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NY pedicab driver allegedly ripped off visitors hundreds of dollars

One of tourists’ favorite ways to experience the Big Apple is under scrutiny after outrage over a pedicab driver who allegedly charged visitors hundreds of dollars for short rides.

“It’s getting to a whole new level of extortion, really. It’s just an abomination,” said Gregg Zuman, vice president of the New York City Pedicab Owners’ Association, which is fighting for best practices in the industry.

“We want people to come back and have another pedicab ride, not say, ‘I’ll never do this again and gosh, why would I come back to New York if I’m going to get treated like this?’”

The concern comes after two families from Texas and Maryland said a pedicab driver recently asked them to pay more than $400 for 10-minute trips, surprising them with outlandish prices that were printed in tiny letters on his rate card and adding hidden charges at the end of the rides, according to the New York Post. It would have been cheaper to fly by helicopter, the newspaper noted.

Zuman said he talked with members of both families and called the incidents “an abuse of trust.”

The New York City Department of Consumer Affairs, which licenses pedicabs, is encouraging the tourists involved to file a complaint so it can look into the situation, said spokeswoman Abby Lootens.

“(Pedicab drivers) are allowed to set their own rates, but this does seem a bit high,” Lootens told NBC News.

The city also has rules concerning how big the print spelling out the rates needs to be. In addition, pedicabs are only allowed to have three passengers, but it appears the driver allowed four people to go for a ride in those instances, which would be a violation, she said.

Meanwhile, the New York City Pedicab Owners’ Association worries such incidents are giving a black eye to honest pedicab drivers and the city’s lucrative tourism industry.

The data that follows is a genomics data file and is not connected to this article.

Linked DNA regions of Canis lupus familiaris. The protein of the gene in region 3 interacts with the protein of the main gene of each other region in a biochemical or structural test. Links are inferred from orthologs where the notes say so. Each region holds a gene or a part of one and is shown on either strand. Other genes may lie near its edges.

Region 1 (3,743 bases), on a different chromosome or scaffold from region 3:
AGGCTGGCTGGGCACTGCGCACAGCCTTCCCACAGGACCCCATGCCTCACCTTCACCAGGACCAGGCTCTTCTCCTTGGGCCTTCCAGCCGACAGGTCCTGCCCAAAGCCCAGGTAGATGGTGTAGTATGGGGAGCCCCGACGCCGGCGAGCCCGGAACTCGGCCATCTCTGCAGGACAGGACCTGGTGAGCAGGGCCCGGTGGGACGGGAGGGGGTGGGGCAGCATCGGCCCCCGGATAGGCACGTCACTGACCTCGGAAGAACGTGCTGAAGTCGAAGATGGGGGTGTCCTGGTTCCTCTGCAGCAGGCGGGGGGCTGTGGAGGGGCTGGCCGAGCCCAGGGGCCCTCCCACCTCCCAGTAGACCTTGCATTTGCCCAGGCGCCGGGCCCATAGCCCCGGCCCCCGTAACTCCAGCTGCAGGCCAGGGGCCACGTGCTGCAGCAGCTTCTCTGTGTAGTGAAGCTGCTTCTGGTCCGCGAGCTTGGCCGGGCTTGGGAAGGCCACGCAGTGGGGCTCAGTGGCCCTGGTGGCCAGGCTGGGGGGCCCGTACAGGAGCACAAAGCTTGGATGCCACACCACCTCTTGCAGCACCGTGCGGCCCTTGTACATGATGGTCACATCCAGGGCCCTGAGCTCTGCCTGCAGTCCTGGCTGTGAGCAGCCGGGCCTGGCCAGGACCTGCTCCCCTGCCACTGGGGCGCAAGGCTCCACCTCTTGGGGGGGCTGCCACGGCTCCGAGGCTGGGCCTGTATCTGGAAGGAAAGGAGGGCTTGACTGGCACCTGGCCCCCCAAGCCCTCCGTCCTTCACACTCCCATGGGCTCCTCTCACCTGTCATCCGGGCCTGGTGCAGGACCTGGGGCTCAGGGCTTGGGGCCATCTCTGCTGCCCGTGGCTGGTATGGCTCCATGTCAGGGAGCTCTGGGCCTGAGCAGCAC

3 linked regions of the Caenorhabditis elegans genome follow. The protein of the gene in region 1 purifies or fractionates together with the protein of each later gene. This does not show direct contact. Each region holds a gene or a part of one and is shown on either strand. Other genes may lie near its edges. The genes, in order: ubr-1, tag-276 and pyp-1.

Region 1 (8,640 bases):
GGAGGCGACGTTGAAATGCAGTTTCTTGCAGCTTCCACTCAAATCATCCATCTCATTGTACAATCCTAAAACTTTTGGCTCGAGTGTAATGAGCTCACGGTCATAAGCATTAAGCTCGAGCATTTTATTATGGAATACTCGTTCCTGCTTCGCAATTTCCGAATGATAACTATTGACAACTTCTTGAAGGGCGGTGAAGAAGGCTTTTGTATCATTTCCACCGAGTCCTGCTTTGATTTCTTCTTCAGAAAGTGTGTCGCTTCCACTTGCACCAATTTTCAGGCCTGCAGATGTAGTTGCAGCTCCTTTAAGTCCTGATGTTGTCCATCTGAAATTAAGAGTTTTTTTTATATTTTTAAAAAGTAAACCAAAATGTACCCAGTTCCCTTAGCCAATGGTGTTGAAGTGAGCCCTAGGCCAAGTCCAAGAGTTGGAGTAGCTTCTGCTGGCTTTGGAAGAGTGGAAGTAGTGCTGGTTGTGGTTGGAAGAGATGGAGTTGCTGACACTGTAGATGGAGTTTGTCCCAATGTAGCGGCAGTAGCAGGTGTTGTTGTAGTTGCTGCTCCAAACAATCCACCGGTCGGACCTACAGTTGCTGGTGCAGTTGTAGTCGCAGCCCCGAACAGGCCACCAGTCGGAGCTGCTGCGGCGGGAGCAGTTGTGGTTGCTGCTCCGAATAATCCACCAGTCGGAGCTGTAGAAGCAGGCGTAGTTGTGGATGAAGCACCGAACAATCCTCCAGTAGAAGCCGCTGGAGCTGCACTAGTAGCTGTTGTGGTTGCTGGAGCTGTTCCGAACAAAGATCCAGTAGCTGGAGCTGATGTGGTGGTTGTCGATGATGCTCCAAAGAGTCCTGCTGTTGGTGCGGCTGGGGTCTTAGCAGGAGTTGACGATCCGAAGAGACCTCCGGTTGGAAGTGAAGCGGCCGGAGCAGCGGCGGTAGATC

The association — which represents the owners of about 100 pedicabs — is pushing for a law that would require pedicab drivers to give potential customers a full-price quote upfront. Right now, rates are required to be posted, but visitors can easily get confused by “initial fees,” “per block fees,” “per person fees” and “per avenue fees” that can quickly add up to astronomical sums.

The group also wants the city to tighten licensing and pay attention to the immigration status of applicants.

“They give business permits to people who are not allowed to practice business in the United States,” Zuman said.

So what can you do to avoid problems if you are looking to take a pedicab ride?

Look for the rate signs.
Rate signs must be posted on both sides of the pedicab, the New York City Department of Consumer Affairs said. If the rate is based on time, you must be able to see the timer. If rates are quoted per block, ask the driver to estimate how many blocks your trip will be. The rates quoted are almost always per person.

Always demand a full quote before you get in the pedicab, Zuman said.

Get a receipt.
Pedicabs must give you a receipt with the amount of the ride, the name of the company, the driver’s license number, the business’ phone number and information on how to file a complaint.

If you feel you have been ripped off, also write down the four-digit license number on the front of the pedicab, Zuman said.

Armed with this information, you can complain to the New York City Department of Consumer Affairs online, or you can also call 311 within New York City or 212-NEW-YORK outside of the city.

Zuman also encouraged visitors to contact the New York City Pedicab Owners’ Association with any concerns.

“It’s extortion basically and the POA (Pedicab Owners' Association) doesn’t think there’s any place for this sort of behavior in the city,” Zuman said.

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